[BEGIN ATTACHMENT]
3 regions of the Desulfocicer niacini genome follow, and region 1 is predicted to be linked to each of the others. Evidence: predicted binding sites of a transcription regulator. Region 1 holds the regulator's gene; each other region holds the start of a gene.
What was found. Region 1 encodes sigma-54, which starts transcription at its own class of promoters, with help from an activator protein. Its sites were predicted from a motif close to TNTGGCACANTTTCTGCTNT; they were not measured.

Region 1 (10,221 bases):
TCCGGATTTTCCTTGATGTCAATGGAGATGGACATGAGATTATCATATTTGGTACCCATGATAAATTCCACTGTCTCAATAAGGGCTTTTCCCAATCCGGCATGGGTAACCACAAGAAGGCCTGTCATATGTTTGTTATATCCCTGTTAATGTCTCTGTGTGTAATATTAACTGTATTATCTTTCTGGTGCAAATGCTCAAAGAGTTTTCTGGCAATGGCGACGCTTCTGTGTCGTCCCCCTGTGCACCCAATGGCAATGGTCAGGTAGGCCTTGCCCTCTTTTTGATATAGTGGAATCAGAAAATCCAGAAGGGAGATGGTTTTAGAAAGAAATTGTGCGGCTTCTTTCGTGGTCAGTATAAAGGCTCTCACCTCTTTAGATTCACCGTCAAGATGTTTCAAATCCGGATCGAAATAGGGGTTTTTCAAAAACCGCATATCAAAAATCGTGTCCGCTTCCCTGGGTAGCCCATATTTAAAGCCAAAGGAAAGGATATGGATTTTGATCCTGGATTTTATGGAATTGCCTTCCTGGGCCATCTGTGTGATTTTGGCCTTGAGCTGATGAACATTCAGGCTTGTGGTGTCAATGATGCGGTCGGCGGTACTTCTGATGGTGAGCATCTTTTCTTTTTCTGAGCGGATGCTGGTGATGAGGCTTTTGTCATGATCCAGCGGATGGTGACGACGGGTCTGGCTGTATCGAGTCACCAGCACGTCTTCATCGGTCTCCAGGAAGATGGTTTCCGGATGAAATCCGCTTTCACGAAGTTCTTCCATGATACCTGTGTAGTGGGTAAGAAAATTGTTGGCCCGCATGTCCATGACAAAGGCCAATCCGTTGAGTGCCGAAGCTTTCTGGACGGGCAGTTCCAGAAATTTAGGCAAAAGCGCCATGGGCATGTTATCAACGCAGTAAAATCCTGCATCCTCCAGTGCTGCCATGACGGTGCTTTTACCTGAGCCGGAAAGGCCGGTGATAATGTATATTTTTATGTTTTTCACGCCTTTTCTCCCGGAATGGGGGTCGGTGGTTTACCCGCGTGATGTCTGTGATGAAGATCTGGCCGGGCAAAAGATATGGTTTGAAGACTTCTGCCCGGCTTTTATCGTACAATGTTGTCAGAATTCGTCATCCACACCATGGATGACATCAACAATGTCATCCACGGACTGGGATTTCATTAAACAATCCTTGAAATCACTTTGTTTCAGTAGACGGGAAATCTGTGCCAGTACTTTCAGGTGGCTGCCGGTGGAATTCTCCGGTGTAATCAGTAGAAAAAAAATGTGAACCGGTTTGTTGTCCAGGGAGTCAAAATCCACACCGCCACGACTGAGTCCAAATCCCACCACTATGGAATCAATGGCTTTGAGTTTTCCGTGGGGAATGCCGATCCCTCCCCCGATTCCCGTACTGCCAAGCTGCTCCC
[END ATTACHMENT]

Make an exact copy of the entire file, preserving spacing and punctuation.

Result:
3 regions of the Desulfocicer niacini genome follow, and region 1 is predicted to be linked to each of the others. Evidence: predicted binding sites of a transcription regulator. Region 1 holds the regulator's gene; each other region holds the start of a gene.
What was found. Region 1 encodes sigma-54, which starts transcription at its own class of promoters, with help from an activator protein. Its sites were predicted from a motif close to TNTGGCACANTTTCTGCTNT; they were not measured.

Region 1 (10,221 bases):
TCCGGATTTTCCTTGATGTCAATGGAGATGGACATGAGATTATCATATTTGGTACCCATGATAAATTCCACTGTCTCAATAAGGGCTTTTCCCAATCCGGCATGGGTAACCACAAGAAGGCCTGTCATATGTTTGTTATATCCCTGTTAATGTCTCTGTGTGTAATATTAACTGTATTATCTTTCTGGTGCAAATGCTCAAAGAGTTTTCTGGCAATGGCGACGCTTCTGTGTCGTCCCCCTGTGCACCCAATGGCAATGGTCAGGTAGGCCTTGCCCTCTTTTTGATATAGTGGAATCAGAAAATCCAGAAGGGAGATGGTTTTAGAAAGAAATTGTGCGGCTTCTTTCGTGGTCAGTATAAAGGCTCTCACCTCTTTAGATTCACCGTCAAGATGTTTCAAATCCGGATCGAAATAGGGGTTTTTCAAAAACCGCATATCAAAAATCGTGTCCGCTTCCCTGGGTAGCCCATATTTAAAGCCAAAGGAAAGGATATGGATTTTGATCCTGGATTTTATGGAATTGCCTTCCTGGGCCATCTGTGTGATTTTGGCCTTGAGCTGATGAACATTCAGGCTTGTGGTGTCAATGATGCGGTCGGCGGTACTTCTGATGGTGAGCATCTTTTCTTTTTCTGAGCGGATGCTGGTGATGAGGCTTTTGTCATGATCCAGCGGATGGTGACGACGGGTCTGGCTGTATCGAGTCACCAGCACGTCTTCATCGGTCTCCAGGAAGATGGTTTCCGGATGAAATCCGCTTTCACGAAGTTCTTCCATGATACCTGTGTAGTGGGTAAGAAAATTGTTGGCCCGCATGTCCATGACAAAGGCCAATCCGTTGAGTGCCGAAGCTTTCTGGACGGGCAGTTCCAGAAATTTAGGCAAAAGCGCCATGGGCATGTTATCAACGCAGTAAAATCCTGCATCCTCCAGTGCTGCCATGACGGTGCTTTTACCTGAGCCGGAAAGGCCGGTGATAATGTATATTTTTATGTTTTTCACGCCTTTTCTCCCGGAATGGGGGTCGGTGGTTTACCCGCGTGATGTCTGTGATGAAGATCTGGCCGGGCAAAAGATATGGTTTGAAGACTTCTGCCCGGCTTTTATCGTACAATGTTGTCAGAATTCGTCATCCACACCATGGATGACATCAACAATGTCATCCACGGACTGGGATTTCATTAAACAATCCTTGAAATCACTTTGTTTCAGTAGACGGGAAATCTGTGCCAGTACTTTCAGGTGGCTGCCGGTGGAATTCTCCGGTGTAATCAGTAGAAAAAAAATGTGAACCGGTTTGTTGTCCAGGGAGTCAAAATCCACACCGCCACGACTGAGTCCAAATCCCACCACTATGGAATCAATGGCTTTGAGTTTTCCGTGGGGAATGCCGATCCCTCCCCCGATTCCCGTACTGCCAAGCTGCTCCC